-by Emily Benson
There’s something about road trips that make you want to get to your destination as fast and furiously as possible, ensure you don’t spend any longer than necessary in a cramped, claustrophobic car, shoved in between luggage, old coffee cups, and a bag of stale 3-day-old muffins. After all, who wants to stay another sleepless night in a roadside motel –a crooked vacancy sign with half the letters missing, flashing its sinister Hitchcockian welcome that screams “you’ll never get out of here alive!”
But like anything else in life, the joy is not only in the destination, but in the journey. And road trips are perhaps most illustrative of this old truism.
While my husband, mother-in-law, and myself were all especially tempted to get our three-day-plus-drive from the Florida Keys to New York over with as soon as possible, we arrived somehow at a consensus to spend an entire morning in Savannah, Georgia.
Photo by Mary Scott
And what better place to slow it down than in an old southern gentile town where everything is slow and sweet–from the drawl of the Georgian accent–to the hot caramel poured in candy shops.
We had allotted all of three or four hours, not enough to really know a place, but just enough to osmotically absorb its essence.
Our first stop was Wormsloe plantation, a historic park that was once the colonial estate of Noble Jones (1702-1775), a doctor and land surveyor, and one of the first English settlers in Georgia.
We stopped at the entrance since we didn’t have the day to devote, but that provided the opportunity to peer down the mile-long drive of live oaks and stand under the stunning canopy of Spanish moss. I think it was worth coming to Savannah for the Spanish moss alone. The moss on the trees was delicate and fanciful, yet somehow, strangely artful and intentional, and made it seem, as my husband pointed out, as though each tree had been decorated by hand.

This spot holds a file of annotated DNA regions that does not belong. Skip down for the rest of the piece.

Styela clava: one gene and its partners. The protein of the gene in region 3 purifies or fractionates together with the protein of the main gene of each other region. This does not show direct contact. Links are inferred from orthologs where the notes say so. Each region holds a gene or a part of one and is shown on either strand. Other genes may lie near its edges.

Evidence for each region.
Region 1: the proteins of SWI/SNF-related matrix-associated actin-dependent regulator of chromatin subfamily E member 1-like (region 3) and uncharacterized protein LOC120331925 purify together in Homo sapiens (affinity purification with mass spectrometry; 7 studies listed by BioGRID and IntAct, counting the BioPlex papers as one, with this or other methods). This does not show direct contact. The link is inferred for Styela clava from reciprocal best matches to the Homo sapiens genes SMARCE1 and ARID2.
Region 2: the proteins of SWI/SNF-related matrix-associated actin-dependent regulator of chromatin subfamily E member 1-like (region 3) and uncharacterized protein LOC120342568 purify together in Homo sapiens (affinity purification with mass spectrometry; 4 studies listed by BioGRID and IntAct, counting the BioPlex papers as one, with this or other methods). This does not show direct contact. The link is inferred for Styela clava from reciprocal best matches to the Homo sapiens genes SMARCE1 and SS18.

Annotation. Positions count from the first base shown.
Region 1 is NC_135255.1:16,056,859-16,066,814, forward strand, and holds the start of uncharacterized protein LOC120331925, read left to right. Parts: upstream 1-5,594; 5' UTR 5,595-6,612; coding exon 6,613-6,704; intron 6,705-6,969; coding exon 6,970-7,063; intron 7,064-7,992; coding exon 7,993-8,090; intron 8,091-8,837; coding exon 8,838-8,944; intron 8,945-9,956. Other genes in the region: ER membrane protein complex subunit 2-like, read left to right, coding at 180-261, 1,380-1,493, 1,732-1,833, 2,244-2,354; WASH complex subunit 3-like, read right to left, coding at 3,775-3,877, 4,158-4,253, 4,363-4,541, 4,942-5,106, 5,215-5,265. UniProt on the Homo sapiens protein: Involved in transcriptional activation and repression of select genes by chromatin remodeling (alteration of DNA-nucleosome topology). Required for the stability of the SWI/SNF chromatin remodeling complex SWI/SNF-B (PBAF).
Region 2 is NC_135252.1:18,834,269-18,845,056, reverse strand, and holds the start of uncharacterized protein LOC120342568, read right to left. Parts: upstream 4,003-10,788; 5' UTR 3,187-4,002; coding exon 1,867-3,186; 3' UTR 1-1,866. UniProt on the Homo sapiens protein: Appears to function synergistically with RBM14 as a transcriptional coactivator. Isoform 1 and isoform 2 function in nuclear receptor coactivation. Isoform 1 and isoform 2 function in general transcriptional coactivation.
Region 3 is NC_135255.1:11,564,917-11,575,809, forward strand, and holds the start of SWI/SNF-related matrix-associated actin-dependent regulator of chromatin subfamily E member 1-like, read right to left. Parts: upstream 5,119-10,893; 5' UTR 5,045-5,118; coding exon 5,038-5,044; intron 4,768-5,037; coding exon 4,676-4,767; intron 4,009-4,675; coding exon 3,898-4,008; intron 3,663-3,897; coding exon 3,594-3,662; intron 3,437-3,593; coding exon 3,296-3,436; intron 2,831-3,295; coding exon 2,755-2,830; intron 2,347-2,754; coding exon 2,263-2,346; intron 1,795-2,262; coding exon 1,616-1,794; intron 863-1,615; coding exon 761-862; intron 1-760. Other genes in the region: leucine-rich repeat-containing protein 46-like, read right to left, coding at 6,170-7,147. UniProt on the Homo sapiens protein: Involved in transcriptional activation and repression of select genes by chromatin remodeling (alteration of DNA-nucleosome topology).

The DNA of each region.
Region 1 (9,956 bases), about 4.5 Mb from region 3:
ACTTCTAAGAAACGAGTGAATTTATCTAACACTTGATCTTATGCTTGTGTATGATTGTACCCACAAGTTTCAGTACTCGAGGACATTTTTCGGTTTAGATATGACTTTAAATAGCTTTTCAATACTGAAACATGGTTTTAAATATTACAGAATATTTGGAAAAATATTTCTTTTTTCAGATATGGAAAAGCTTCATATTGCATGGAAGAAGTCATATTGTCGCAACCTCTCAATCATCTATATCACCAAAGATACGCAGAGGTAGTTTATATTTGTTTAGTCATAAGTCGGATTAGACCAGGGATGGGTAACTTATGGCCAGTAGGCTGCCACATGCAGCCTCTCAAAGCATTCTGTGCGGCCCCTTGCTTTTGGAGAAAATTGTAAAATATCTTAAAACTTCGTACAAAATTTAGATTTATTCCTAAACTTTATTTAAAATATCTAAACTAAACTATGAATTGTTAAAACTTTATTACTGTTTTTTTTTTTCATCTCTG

Then it was onto River Street, paved with charming old cobblestones and lined with gift boutiques and a disproportionately high number of candy shops, the most impressive of which is River Street Sweets. When you walk in, a man in a red shirt, (I refer to him as Satan), hands out warm, fresh praline samples, and doesn’t keep track when you ask for seconds.
The pralines are melt-in-your-mouth, out-of-this-world delicious.
My mother-in-law, Mary, enjoyed the fresh pralines she purchased at a table out front in the crisp but fair February air, while I went in search of more free samples. I found a gold mine at The Peanut Shop of Savannah a little further down River Street. Every kind of peanut you could possibly dream up was available as a sample– jalapeño-flavored, chocolate dipped, honey roasted or smoked cheddar peanuts, to name just a few.
As we were leaving, I had one last stop in mind, to see The Waving Girl, a famous statue of a woman known for running out to greet every ship entering and leaving the Port of Savannah. She did this for forty-four years, and allegedly did not miss a single ship–fifty thousand in total.
I thought dishearteningly of New York City where I was headed for three months to teach poetry. In the city, people barely have time to say hello, and often, they don’t even know their neighbors, let alone wave to strangers on ships.
As I left, driving through the maze of moss-laden branches, I wondered, what if we had sped past this treasure? I would be left without having savored the sweetness of pralines, or the gossamer lightness of Spanish moss, without knowing there once lived a woman who devoted her life to waving to strangers.